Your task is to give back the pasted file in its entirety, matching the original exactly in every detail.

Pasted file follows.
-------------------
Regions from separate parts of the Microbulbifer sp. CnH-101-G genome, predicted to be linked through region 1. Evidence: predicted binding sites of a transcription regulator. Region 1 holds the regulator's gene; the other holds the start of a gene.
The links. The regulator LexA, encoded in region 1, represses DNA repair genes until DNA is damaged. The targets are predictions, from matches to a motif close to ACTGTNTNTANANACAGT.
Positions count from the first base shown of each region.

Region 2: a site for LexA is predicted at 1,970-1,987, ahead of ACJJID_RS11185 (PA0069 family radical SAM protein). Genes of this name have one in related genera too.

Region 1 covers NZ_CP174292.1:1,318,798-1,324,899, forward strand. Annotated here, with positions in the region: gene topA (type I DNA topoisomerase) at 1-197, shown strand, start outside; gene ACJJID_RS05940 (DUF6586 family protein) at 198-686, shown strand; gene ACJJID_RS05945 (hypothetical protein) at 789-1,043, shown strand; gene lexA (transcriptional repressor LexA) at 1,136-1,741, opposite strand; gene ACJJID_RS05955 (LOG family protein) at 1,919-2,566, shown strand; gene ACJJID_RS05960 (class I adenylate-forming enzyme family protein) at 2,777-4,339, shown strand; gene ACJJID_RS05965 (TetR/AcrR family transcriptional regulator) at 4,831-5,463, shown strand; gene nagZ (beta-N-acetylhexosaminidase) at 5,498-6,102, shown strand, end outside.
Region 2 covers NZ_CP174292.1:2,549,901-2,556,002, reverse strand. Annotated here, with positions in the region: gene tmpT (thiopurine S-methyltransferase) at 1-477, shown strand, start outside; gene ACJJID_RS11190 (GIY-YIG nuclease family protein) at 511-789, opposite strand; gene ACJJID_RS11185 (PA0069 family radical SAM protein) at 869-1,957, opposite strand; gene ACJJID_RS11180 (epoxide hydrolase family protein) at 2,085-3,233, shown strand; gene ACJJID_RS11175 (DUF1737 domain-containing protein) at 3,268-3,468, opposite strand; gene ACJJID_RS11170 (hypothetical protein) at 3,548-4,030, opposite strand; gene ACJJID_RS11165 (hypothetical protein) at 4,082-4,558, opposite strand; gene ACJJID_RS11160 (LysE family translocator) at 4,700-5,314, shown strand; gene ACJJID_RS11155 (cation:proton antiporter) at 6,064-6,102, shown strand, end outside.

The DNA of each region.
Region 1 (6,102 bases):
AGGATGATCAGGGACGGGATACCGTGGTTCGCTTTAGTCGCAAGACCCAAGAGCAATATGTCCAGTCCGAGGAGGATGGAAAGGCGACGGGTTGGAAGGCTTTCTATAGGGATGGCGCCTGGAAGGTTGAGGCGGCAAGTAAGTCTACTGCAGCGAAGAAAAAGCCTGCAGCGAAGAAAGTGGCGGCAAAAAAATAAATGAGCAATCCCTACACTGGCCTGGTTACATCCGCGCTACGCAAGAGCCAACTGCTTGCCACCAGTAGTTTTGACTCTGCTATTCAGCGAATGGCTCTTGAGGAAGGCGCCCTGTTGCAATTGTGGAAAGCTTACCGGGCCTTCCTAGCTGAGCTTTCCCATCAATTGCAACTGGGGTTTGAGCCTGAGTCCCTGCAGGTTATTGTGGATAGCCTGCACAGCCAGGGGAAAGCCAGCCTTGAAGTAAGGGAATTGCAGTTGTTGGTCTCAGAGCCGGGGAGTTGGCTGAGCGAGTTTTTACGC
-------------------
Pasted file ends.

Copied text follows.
Regions from separate parts of the Microbulbifer sp. CnH-101-G genome, predicted to be linked through region 1. Evidence: predicted binding sites of a transcription regulator. Region 1 holds the regulator's gene; the other holds the start of a gene.
The links. The regulator LexA, encoded in region 1, represses DNA repair genes until DNA is damaged. The targets are predictions, from matches to a motif close to ACTGTNTNTANANACAGT.
Positions count from the first base shown of each region.

Region 2: a site for LexA is predicted at 1,970-1,987, ahead of ACJJID_RS11185 (PA0069 family radical SAM protein). Genes of this name have one in related genera too.

Region 1 covers NZ_CP174292.1:1,318,798-1,324,899, forward strand. Annotated here, with positions in the region: gene topA (type I DNA topoisomerase) at 1-197, shown strand, start outside; gene ACJJID_RS05940 (DUF6586 family protein) at 198-686, shown strand; gene ACJJID_RS05945 (hypothetical protein) at 789-1,043, shown strand; gene lexA (transcriptional repressor LexA) at 1,136-1,741, opposite strand; gene ACJJID_RS05955 (LOG family protein) at 1,919-2,566, shown strand; gene ACJJID_RS05960 (class I adenylate-forming enzyme family protein) at 2,777-4,339, shown strand; gene ACJJID_RS05965 (TetR/AcrR family transcriptional regulator) at 4,831-5,463, shown strand; gene nagZ (beta-N-acetylhexosaminidase) at 5,498-6,102, shown strand, end outside.
Region 2 covers NZ_CP174292.1:2,549,901-2,556,002, reverse strand. Annotated here, with positions in the region: gene tmpT (thiopurine S-methyltransferase) at 1-477, shown strand, start outside; gene ACJJID_RS11190 (GIY-YIG nuclease family protein) at 511-789, opposite strand; gene ACJJID_RS11185 (PA0069 family radical SAM protein) at 869-1,957, opposite strand; gene ACJJID_RS11180 (epoxide hydrolase family protein) at 2,085-3,233, shown strand; gene ACJJID_RS11175 (DUF1737 domain-containing protein) at 3,268-3,468, opposite strand; gene ACJJID_RS11170 (hypothetical protein) at 3,548-4,030, opposite strand; gene ACJJID_RS11165 (hypothetical protein) at 4,082-4,558, opposite strand; gene ACJJID_RS11160 (LysE family translocator) at 4,700-5,314, shown strand; gene ACJJID_RS11155 (cation:proton antiporter) at 6,064-6,102, shown strand, end outside.

The DNA of each region.
Region 1 (6,102 bases):
AGGATGATCAGGGACGGGATACCGTGGTTCGCTTTAGTCGCAAGACCCAAGAGCAATATGTCCAGTCCGAGGAGGATGGAAAGGCGACGGGTTGGAAGGCTTTCTATAGGGATGGCGCCTGGAAGGTTGAGGCGGCAAGTAAGTCTACTGCAGCGAAGAAAAAGCCTGCAGCGAAGAAAGTGGCGGCAAAAAAATAAATGAGCAATCCCTACACTGGCCTGGTTACATCCGCGCTACGCAAGAGCCAACTGCTTGCCACCAGTAGTTTTGACTCTGCTATTCAGCGAATGGCTCTTGAGGAAGGCGCCCTGTTGCAATTGTGGAAAGCTTACCGGGCCTTCCTAGCTGAGCTTTCCCATCAATTGCAACTGGGGTTTGAGCCTGAGTCCCTGCAGGTTATTGTGGATAGCCTGCACAGCCAGGGGAAAGCCAGCCTTGAAGTAAGGGAATTGCAGTTGTTGGTCTCAGAGCCGGGGAGTTGGCTGAGCGAGTTTTTACGC